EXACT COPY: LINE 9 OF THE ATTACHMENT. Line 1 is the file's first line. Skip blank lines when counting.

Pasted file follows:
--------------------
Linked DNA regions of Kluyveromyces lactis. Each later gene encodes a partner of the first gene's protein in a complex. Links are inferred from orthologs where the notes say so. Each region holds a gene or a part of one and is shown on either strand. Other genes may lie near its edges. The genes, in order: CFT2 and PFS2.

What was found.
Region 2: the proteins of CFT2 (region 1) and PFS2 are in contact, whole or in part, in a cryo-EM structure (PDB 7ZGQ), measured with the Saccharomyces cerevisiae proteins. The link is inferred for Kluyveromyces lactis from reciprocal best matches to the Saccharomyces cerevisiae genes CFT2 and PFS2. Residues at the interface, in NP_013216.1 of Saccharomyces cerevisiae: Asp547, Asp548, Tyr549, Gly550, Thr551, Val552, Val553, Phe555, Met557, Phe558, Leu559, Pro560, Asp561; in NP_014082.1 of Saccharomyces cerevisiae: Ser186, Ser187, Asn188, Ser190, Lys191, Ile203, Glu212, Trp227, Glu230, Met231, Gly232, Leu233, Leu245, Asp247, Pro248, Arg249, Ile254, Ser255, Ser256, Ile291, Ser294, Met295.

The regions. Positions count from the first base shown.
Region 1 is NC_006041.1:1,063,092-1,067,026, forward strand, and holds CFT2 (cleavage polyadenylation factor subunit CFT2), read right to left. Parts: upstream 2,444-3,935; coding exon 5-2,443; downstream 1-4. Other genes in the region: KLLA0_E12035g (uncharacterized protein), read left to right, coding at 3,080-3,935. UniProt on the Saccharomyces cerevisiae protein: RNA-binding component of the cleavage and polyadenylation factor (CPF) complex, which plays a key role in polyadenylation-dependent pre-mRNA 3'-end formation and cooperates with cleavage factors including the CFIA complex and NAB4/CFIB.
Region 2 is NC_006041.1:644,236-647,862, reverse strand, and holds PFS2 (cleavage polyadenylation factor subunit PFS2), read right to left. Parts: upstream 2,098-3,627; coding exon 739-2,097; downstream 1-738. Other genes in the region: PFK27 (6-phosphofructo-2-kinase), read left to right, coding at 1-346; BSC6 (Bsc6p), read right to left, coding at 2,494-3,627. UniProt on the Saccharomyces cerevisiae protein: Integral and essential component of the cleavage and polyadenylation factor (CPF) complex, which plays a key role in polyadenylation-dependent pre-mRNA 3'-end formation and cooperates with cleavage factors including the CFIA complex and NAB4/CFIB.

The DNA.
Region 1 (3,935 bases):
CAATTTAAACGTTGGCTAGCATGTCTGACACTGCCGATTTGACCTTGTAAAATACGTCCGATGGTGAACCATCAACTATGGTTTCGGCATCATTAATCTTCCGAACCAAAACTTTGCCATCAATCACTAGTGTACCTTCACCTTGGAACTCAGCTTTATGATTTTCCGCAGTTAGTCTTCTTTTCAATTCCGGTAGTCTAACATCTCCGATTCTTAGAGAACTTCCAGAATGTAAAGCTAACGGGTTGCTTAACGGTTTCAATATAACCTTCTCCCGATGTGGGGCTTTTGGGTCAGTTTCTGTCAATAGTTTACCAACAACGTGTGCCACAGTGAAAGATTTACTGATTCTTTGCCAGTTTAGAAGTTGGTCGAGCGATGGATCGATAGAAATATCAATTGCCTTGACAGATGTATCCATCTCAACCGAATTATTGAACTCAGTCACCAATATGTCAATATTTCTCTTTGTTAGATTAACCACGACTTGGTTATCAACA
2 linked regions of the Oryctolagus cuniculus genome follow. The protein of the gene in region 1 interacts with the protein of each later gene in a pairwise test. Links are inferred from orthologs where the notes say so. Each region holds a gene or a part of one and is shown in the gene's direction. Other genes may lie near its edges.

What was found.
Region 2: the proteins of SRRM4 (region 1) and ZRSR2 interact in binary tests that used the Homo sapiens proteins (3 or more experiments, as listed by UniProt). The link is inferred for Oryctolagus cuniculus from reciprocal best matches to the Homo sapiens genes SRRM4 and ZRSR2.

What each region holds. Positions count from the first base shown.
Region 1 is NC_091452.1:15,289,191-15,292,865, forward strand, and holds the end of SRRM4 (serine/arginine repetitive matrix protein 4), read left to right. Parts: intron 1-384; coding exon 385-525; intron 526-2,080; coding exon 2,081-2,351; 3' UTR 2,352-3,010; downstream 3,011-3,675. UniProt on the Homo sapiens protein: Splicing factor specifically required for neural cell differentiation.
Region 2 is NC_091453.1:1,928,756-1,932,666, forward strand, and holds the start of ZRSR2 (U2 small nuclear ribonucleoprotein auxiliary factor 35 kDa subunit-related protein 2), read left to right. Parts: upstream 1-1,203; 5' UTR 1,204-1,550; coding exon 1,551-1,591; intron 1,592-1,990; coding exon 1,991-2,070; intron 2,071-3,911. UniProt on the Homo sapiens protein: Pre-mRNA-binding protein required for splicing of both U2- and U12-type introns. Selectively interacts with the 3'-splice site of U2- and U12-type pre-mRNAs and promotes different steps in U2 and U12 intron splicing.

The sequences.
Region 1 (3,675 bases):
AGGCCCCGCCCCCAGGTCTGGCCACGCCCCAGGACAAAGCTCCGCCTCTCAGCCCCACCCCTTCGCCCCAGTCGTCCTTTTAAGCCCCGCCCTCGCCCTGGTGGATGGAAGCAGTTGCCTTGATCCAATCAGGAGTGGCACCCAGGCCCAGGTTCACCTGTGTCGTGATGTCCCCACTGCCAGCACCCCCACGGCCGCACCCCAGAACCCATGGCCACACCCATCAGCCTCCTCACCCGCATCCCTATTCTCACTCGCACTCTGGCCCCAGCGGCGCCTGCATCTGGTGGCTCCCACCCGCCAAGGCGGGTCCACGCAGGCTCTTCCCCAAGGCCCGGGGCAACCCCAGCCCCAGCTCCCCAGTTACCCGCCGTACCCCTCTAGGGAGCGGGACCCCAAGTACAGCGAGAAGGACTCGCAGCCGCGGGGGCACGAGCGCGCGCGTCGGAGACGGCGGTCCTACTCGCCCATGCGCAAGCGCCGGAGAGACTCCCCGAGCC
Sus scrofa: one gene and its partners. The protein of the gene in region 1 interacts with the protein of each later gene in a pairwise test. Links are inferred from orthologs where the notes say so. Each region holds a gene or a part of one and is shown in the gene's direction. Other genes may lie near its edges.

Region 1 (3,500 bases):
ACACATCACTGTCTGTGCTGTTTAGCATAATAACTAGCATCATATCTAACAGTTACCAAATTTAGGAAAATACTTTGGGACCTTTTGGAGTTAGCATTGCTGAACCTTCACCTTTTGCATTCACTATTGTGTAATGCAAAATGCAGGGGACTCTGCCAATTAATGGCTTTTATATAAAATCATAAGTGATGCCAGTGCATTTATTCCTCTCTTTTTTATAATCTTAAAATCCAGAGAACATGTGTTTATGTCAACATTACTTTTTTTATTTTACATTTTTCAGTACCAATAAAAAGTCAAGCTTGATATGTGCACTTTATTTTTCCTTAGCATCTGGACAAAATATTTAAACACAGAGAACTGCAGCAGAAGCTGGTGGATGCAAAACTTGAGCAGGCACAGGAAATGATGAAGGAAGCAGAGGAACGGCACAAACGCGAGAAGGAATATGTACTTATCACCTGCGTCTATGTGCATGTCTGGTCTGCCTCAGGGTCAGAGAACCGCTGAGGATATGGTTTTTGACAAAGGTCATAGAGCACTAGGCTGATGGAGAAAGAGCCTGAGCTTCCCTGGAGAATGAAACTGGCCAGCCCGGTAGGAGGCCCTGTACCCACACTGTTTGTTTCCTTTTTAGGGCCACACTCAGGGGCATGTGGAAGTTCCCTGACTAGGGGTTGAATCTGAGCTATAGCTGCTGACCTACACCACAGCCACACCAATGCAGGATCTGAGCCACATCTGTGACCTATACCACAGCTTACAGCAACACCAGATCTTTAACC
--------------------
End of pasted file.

CAATTTAAACGTTGGCTAGCATGTCTGACACTGCCGATTTGACCTTGTAAAATACGTCCGATGGTGAACCATCAACTATGGTTTCGGCATCATTAATCTTCCGAACCAAAACTTTGCCATCAATCACTAGTGTACCTTCACCTTGGAACTCAGCTTTATGATTTTCCGCAGTTAGTCTTCTTTTCAATTCCGGTAGTCTAACATCTCCGATTCTTAGAGAACTTCCAGAATGTAAAGCTAACGGGTTGCTTAACGGTTTCAATATAACCTTCTCCCGATGTGGGGCTTTTGGGTCAGTTTCTGTCAATAGTTTACCAACAACGTGTGCCACAGTGAAAGATTTACTGATTCTTTGCCAGTTTAGAAGTTGGTCGAGCGATGGATCGATAGAAATATCAATTGCCTTGACAGATGTATCCATCTCAACCGAATTATTGAACTCAGTCACCAATATGTCAATATTTCTCTTTGTTAGATTAACCACGACTTGGTTATCAACA